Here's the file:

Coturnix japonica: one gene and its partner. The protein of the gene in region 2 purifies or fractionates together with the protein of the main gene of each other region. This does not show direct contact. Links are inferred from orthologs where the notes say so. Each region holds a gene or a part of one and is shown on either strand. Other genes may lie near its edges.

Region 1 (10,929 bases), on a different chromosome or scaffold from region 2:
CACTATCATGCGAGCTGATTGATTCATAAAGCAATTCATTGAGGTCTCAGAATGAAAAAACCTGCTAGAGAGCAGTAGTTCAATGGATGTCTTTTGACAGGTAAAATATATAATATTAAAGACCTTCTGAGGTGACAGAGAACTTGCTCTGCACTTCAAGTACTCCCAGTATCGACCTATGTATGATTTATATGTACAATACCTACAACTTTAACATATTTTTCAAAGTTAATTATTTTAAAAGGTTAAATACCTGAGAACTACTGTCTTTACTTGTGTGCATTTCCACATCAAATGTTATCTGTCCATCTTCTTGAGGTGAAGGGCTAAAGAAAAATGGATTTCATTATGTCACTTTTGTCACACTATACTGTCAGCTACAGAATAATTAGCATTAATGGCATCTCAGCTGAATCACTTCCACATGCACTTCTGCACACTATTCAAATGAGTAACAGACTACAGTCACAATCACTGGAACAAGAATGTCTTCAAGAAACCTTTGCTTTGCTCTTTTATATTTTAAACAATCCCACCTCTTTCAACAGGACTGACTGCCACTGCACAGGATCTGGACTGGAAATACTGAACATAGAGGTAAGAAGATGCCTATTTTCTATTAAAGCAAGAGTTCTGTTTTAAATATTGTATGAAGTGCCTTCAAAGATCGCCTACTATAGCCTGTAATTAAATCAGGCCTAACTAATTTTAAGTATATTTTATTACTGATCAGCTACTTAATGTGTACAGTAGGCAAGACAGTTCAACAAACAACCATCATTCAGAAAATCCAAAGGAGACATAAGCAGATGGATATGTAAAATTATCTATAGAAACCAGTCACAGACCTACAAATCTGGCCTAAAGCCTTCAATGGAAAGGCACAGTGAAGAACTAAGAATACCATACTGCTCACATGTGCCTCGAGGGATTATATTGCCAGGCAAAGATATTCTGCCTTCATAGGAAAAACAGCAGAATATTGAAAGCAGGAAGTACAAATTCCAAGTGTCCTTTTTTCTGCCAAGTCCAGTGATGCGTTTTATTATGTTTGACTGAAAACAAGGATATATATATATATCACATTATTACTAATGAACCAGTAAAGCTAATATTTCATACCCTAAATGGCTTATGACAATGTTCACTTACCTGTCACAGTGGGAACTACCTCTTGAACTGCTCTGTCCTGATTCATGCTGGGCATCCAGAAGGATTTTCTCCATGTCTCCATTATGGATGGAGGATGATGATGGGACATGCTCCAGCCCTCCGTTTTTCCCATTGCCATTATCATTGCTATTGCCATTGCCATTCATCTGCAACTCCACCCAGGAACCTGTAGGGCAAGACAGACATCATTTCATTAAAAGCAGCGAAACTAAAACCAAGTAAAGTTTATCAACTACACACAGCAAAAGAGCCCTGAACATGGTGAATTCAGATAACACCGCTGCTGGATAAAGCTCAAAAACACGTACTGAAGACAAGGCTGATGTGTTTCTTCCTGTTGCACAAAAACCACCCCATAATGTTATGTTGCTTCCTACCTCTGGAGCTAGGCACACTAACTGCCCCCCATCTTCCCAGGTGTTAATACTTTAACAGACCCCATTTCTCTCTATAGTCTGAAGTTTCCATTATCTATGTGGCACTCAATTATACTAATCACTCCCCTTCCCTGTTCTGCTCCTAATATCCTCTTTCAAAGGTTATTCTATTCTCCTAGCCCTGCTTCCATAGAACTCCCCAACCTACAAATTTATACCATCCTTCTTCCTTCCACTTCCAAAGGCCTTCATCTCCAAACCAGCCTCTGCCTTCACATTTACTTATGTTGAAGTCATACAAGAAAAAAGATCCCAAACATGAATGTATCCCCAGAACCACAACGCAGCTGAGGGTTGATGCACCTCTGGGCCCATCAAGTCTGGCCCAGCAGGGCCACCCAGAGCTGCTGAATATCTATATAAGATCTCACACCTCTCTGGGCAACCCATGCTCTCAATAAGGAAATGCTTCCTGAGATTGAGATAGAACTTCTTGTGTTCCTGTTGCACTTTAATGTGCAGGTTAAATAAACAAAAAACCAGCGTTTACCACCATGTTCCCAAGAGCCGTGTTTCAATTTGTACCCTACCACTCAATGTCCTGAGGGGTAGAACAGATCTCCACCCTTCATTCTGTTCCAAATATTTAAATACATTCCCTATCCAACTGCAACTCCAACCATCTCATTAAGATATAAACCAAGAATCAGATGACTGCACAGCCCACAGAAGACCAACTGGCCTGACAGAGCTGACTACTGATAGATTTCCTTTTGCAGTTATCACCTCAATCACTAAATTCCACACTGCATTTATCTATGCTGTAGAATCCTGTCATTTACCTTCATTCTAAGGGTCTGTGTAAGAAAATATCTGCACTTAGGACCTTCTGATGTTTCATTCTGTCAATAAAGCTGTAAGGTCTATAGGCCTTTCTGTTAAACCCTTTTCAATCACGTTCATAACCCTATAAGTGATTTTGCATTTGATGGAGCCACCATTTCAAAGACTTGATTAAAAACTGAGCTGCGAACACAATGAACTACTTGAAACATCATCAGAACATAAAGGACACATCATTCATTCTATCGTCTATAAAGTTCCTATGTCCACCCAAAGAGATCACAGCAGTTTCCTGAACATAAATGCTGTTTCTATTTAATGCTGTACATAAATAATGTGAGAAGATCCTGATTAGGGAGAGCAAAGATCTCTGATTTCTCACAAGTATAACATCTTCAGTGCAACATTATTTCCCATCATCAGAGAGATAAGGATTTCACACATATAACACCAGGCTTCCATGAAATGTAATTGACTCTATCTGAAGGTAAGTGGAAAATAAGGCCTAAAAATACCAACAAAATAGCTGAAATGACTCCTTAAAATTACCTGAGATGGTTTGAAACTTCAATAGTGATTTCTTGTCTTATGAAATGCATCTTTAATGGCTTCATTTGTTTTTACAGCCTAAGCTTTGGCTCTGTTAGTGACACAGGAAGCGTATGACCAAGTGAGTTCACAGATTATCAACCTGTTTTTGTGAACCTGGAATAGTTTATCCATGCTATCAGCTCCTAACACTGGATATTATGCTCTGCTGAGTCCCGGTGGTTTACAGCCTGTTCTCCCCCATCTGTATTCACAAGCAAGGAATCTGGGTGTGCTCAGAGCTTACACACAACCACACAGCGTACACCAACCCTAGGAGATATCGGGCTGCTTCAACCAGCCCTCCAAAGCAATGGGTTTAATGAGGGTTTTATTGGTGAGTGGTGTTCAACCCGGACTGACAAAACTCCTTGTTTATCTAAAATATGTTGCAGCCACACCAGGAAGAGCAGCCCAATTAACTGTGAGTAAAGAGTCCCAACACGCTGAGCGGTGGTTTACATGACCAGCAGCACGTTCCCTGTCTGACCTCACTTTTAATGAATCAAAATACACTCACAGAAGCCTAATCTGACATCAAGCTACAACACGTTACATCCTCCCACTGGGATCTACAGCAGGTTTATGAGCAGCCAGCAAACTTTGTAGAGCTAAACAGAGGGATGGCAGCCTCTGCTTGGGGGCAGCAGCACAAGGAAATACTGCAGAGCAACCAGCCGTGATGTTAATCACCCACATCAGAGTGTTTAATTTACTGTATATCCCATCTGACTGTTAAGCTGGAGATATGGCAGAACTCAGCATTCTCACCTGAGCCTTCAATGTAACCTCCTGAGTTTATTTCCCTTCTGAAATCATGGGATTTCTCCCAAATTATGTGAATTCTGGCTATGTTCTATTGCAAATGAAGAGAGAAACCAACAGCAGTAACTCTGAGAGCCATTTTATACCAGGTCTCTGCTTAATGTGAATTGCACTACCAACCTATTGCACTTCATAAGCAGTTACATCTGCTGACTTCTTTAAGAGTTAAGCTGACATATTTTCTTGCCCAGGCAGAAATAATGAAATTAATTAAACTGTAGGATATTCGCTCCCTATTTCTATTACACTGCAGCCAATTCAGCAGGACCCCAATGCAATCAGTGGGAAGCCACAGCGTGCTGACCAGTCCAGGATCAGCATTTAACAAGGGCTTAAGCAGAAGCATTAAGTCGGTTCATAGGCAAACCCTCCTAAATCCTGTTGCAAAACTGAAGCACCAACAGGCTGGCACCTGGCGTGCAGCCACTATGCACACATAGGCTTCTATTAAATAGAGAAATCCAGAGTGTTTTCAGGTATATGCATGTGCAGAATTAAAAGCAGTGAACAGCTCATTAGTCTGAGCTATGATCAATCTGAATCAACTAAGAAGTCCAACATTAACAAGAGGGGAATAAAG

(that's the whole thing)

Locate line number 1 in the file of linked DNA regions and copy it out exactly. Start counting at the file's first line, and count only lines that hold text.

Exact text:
Coturnix japonica: one gene and its partner. The protein of the gene in region 2 purifies or fractionates together with the protein of the main gene of each other region. This does not show direct contact. Links are inferred from orthologs where the notes say so. Each region holds a gene or a part of one and is shown on either strand. Other genes may lie near its edges.